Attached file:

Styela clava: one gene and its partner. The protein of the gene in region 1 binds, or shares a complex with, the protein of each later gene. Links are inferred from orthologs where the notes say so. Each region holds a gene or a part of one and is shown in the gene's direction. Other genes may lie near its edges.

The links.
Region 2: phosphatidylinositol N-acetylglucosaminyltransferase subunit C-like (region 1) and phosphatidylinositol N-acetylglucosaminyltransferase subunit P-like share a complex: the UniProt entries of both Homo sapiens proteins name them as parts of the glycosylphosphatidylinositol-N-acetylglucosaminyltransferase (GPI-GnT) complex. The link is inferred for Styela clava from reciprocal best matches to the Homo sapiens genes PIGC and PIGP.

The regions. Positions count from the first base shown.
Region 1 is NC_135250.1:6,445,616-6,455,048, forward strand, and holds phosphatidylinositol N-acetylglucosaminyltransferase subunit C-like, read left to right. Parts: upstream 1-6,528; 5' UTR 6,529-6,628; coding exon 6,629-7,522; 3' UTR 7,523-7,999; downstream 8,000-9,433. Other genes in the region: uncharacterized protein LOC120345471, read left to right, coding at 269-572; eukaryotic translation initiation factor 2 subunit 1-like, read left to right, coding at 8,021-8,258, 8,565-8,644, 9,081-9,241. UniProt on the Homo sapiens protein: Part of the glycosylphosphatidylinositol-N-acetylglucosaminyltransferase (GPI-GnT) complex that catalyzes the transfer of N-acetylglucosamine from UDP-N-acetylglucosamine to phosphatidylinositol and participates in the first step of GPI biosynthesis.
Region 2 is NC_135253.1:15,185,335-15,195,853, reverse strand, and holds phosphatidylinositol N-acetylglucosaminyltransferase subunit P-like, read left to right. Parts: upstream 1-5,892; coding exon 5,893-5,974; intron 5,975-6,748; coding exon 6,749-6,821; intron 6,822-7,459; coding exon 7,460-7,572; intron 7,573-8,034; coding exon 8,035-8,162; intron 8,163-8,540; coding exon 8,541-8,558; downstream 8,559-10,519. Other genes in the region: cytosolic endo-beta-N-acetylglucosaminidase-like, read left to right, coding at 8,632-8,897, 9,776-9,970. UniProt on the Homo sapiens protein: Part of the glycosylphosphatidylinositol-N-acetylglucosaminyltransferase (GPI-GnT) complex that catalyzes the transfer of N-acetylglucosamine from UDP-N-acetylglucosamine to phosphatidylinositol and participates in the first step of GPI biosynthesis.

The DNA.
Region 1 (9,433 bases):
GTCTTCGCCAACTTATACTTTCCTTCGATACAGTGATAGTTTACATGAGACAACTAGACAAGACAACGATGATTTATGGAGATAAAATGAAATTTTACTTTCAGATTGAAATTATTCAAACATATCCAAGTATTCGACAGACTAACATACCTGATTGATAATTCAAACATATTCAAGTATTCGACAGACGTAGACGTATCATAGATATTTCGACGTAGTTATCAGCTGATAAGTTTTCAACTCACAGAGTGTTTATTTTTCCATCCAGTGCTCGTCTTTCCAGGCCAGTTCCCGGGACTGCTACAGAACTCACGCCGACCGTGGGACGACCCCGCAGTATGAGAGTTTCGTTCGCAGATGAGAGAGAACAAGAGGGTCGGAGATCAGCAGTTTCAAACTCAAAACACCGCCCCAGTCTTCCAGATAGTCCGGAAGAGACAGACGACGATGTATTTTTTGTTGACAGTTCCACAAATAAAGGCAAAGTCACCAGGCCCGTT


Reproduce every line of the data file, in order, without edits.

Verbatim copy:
Styela clava: one gene and its partner. The protein of the gene in region 1 binds, or shares a complex with, the protein of each later gene. Links are inferred from orthologs where the notes say so. Each region holds a gene or a part of one and is shown in the gene's direction. Other genes may lie near its edges.

The links.
Region 2: phosphatidylinositol N-acetylglucosaminyltransferase subunit C-like (region 1) and phosphatidylinositol N-acetylglucosaminyltransferase subunit P-like share a complex: the UniProt entries of both Homo sapiens proteins name them as parts of the glycosylphosphatidylinositol-N-acetylglucosaminyltransferase (GPI-GnT) complex. The link is inferred for Styela clava from reciprocal best matches to the Homo sapiens genes PIGC and PIGP.

The regions. Positions count from the first base shown.
Region 1 is NC_135250.1:6,445,616-6,455,048, forward strand, and holds phosphatidylinositol N-acetylglucosaminyltransferase subunit C-like, read left to right. Parts: upstream 1-6,528; 5' UTR 6,529-6,628; coding exon 6,629-7,522; 3' UTR 7,523-7,999; downstream 8,000-9,433. Other genes in the region: uncharacterized protein LOC120345471, read left to right, coding at 269-572; eukaryotic translation initiation factor 2 subunit 1-like, read left to right, coding at 8,021-8,258, 8,565-8,644, 9,081-9,241. UniProt on the Homo sapiens protein: Part of the glycosylphosphatidylinositol-N-acetylglucosaminyltransferase (GPI-GnT) complex that catalyzes the transfer of N-acetylglucosamine from UDP-N-acetylglucosamine to phosphatidylinositol and participates in the first step of GPI biosynthesis.
Region 2 is NC_135253.1:15,185,335-15,195,853, reverse strand, and holds phosphatidylinositol N-acetylglucosaminyltransferase subunit P-like, read left to right. Parts: upstream 1-5,892; coding exon 5,893-5,974; intron 5,975-6,748; coding exon 6,749-6,821; intron 6,822-7,459; coding exon 7,460-7,572; intron 7,573-8,034; coding exon 8,035-8,162; intron 8,163-8,540; coding exon 8,541-8,558; downstream 8,559-10,519. Other genes in the region: cytosolic endo-beta-N-acetylglucosaminidase-like, read left to right, coding at 8,632-8,897, 9,776-9,970. UniProt on the Homo sapiens protein: Part of the glycosylphosphatidylinositol-N-acetylglucosaminyltransferase (GPI-GnT) complex that catalyzes the transfer of N-acetylglucosamine from UDP-N-acetylglucosamine to phosphatidylinositol and participates in the first step of GPI biosynthesis.

The DNA.
Region 1 (9,433 bases):
GTCTTCGCCAACTTATACTTTCCTTCGATACAGTGATAGTTTACATGAGACAACTAGACAAGACAACGATGATTTATGGAGATAAAATGAAATTTTACTTTCAGATTGAAATTATTCAAACATATCCAAGTATTCGACAGACTAACATACCTGATTGATAATTCAAACATATTCAAGTATTCGACAGACGTAGACGTATCATAGATATTTCGACGTAGTTATCAGCTGATAAGTTTTCAACTCACAGAGTGTTTATTTTTCCATCCAGTGCTCGTCTTTCCAGGCCAGTTCCCGGGACTGCTACAGAACTCACGCCGACCGTGGGACGACCCCGCAGTATGAGAGTTTCGTTCGCAGATGAGAGAGAACAAGAGGGTCGGAGATCAGCAGTTTCAAACTCAAAACACCGCCCCAGTCTTCCAGATAGTCCGGAAGAGACAGACGACGATGTATTTTTTGTTGACAGTTCCACAAATAAAGGCAAAGTCACCAGGCCCGTT